|By Michelle Nichols1/2 |By Michelle Nichols
|By Michelle Nichols2/2 |By Michelle Nichols
By Michelle Nichols
UNITED NATIONS (Reuters) - The White House will on Thursday rally businesses to give jobs to refugees ahead of a September summit where U.S. President Barack Obama will urge world leaders to boost humanitarian funds by a third and double the number of refugees being resettled.
U.S. Ambassador to the United Nations, Samantha Power, said on Wednesday that the Obama summit during the annual gathering of world leaders at the United Nations would also aim to get one million refugee children in school and one million more refugees access to legal work in the neighboring countries they fled to.
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"The summit is by no means a panacea; even if we hit every target, our response will still not match the scale of the crisis," Power told the United States Institute of Peace, adding that it would boost the number of countries trying to help.
"We need businesses, big and small, to do more too; which is why tomorrow, the White House is launching a private sector call to action, which will rally companies to do their part, from providing jobs to donating services to refugees," Power said.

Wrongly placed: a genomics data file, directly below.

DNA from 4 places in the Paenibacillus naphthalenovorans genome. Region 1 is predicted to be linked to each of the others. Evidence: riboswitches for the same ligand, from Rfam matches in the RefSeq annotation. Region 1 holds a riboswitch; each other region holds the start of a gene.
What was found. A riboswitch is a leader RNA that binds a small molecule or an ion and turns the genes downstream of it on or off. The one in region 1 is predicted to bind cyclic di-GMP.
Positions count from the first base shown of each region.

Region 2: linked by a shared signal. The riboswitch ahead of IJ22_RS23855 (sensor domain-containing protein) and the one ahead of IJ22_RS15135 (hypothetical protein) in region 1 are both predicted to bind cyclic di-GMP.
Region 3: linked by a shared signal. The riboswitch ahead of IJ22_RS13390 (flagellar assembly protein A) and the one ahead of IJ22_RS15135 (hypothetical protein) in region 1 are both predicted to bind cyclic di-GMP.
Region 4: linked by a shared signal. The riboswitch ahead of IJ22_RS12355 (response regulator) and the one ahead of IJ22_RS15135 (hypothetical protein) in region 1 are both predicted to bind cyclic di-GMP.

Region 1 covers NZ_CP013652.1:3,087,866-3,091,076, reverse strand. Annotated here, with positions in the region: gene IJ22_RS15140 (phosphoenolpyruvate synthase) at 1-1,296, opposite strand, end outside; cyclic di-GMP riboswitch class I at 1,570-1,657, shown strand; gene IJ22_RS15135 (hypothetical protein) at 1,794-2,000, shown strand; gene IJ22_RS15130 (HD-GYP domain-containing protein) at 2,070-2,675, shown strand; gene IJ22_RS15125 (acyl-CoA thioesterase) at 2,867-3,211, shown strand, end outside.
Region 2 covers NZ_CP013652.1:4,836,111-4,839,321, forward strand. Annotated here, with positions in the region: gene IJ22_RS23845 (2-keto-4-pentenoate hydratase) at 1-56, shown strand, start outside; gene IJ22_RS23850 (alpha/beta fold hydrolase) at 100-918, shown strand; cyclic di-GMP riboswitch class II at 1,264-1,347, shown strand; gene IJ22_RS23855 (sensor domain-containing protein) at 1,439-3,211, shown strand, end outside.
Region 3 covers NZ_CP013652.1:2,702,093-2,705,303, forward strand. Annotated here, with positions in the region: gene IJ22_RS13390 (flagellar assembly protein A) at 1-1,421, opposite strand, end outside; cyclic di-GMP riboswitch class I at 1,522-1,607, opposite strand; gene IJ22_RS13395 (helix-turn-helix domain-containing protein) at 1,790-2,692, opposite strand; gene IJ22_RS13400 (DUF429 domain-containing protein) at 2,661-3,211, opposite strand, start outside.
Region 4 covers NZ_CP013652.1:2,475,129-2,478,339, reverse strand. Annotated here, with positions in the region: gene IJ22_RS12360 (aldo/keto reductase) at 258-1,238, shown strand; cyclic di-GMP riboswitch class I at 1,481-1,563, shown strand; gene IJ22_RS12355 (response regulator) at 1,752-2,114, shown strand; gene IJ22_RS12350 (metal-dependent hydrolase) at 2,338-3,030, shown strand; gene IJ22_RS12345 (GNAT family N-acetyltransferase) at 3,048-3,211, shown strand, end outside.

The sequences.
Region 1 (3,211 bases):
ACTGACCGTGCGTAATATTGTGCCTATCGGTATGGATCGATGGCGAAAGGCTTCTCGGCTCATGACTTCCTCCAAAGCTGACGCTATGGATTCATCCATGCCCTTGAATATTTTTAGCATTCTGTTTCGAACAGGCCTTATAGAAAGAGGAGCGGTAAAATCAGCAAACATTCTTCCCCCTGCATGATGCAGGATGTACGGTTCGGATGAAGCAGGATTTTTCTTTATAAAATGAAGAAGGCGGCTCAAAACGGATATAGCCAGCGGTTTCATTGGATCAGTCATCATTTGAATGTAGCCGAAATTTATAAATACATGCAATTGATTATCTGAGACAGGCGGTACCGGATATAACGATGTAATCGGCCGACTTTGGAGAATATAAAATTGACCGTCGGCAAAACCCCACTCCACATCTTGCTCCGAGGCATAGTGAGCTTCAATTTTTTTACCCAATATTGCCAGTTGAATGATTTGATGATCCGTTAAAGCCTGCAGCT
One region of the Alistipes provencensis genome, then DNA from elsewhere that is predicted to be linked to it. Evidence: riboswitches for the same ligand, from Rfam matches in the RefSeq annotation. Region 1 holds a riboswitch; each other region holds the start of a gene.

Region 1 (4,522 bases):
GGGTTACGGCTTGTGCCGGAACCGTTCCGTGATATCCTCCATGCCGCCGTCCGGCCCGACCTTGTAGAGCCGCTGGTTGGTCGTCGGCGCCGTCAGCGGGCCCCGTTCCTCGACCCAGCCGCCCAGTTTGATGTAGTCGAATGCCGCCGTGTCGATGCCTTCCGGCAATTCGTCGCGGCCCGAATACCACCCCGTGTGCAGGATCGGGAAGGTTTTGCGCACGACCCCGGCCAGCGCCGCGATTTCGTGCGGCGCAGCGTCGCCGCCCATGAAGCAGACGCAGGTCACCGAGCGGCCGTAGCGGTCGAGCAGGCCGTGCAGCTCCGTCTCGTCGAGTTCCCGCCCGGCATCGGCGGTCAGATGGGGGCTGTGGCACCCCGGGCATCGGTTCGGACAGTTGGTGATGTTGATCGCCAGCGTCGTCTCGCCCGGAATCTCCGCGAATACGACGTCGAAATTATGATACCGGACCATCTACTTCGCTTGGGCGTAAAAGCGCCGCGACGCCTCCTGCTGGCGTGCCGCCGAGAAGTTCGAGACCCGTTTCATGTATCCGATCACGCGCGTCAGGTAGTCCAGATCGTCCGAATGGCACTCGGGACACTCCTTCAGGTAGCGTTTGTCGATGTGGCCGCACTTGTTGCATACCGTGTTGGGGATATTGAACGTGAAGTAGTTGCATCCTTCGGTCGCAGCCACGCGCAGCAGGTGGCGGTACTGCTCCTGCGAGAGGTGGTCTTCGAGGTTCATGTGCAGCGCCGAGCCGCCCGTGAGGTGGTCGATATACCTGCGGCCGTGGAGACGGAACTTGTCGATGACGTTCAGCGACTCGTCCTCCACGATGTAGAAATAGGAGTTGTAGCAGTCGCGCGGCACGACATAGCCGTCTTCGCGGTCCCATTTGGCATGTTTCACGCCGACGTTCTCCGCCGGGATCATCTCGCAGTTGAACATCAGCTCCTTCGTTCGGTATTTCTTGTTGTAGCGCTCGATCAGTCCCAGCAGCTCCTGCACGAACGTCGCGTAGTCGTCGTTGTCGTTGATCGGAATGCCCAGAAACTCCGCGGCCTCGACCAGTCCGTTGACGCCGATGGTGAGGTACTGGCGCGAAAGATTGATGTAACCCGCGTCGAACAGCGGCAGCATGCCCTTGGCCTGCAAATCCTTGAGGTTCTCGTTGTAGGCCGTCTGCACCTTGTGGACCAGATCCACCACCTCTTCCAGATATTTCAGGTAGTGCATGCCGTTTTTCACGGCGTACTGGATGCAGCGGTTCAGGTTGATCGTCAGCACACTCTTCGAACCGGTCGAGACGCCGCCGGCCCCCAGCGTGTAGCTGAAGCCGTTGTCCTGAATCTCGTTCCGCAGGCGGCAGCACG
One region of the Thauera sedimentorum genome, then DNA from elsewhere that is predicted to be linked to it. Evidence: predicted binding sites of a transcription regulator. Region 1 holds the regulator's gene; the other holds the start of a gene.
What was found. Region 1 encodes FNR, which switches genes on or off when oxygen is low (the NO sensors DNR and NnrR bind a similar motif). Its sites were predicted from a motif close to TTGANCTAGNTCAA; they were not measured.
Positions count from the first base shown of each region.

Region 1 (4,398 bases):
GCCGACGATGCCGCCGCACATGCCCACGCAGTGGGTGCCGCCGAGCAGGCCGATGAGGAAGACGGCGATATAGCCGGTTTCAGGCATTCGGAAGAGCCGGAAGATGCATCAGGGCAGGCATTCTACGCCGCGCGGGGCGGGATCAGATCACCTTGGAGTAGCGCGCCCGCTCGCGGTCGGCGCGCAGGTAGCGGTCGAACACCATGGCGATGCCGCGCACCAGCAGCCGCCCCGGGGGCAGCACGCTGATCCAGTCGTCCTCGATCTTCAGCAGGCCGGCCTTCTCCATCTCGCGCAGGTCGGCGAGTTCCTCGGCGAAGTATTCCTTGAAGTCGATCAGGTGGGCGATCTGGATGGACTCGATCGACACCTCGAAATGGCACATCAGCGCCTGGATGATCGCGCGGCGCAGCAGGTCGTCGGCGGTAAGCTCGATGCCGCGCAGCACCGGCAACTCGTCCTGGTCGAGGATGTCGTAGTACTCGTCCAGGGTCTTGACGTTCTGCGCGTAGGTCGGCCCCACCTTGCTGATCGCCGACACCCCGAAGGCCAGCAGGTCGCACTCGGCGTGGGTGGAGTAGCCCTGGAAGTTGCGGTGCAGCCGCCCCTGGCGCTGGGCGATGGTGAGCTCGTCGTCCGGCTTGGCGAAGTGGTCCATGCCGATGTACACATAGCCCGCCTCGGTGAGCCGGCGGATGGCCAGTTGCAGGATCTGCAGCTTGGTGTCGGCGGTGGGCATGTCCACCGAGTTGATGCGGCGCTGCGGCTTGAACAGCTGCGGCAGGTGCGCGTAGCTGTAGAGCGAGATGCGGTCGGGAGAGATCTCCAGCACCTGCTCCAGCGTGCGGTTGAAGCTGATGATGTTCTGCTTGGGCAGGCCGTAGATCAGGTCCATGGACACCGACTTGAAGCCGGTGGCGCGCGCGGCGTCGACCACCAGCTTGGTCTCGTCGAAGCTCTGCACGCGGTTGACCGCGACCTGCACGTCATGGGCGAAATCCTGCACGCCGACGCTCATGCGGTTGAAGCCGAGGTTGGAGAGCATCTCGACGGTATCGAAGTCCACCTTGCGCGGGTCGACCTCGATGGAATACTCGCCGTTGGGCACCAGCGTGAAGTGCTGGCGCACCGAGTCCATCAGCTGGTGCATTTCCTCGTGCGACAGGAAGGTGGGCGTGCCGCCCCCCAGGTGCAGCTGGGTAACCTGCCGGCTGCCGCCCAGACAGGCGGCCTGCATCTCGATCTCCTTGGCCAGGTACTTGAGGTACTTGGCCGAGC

The United Nations refugee agency said last week that a record 65.3 million people were uprooted worldwide last year, many of them fleeing wars only to face walls, tougher laws and xenophobia as they reach borders.
Power said the United Nations estimates that some 1.2 million refugees globally need to be resettled elsewhere because they are unsafe or their needs are not being met, but that in 2015 only 107,000 people relocated.
"Even as the crisis continues to grow – many countries are making no effort at all to do their fair share," Power said.
"While we often overstate the security threats and economic costs of resettling more refugees, we routinely understate the likely consequences of failing to muster the global response that is needed," Power said.
She said groups like Islamic State, al Qaeda and Boko Haram stood to benefit from a failed response to the refugee crisis as a central part of their narrative was that the West is at war with Islam.
She said the United States intended to meet its goal of taking in 10,000 Syrian refugees, out of a total 85,000 refugees, this year and slammed calls by some Americans to halt the refugee program following attacks in Paris and Orlando.
"Ignorance and prejudice make for bad advisors," Power said.
(Reporting by Michelle Nichols; Editing by Bernard Orr)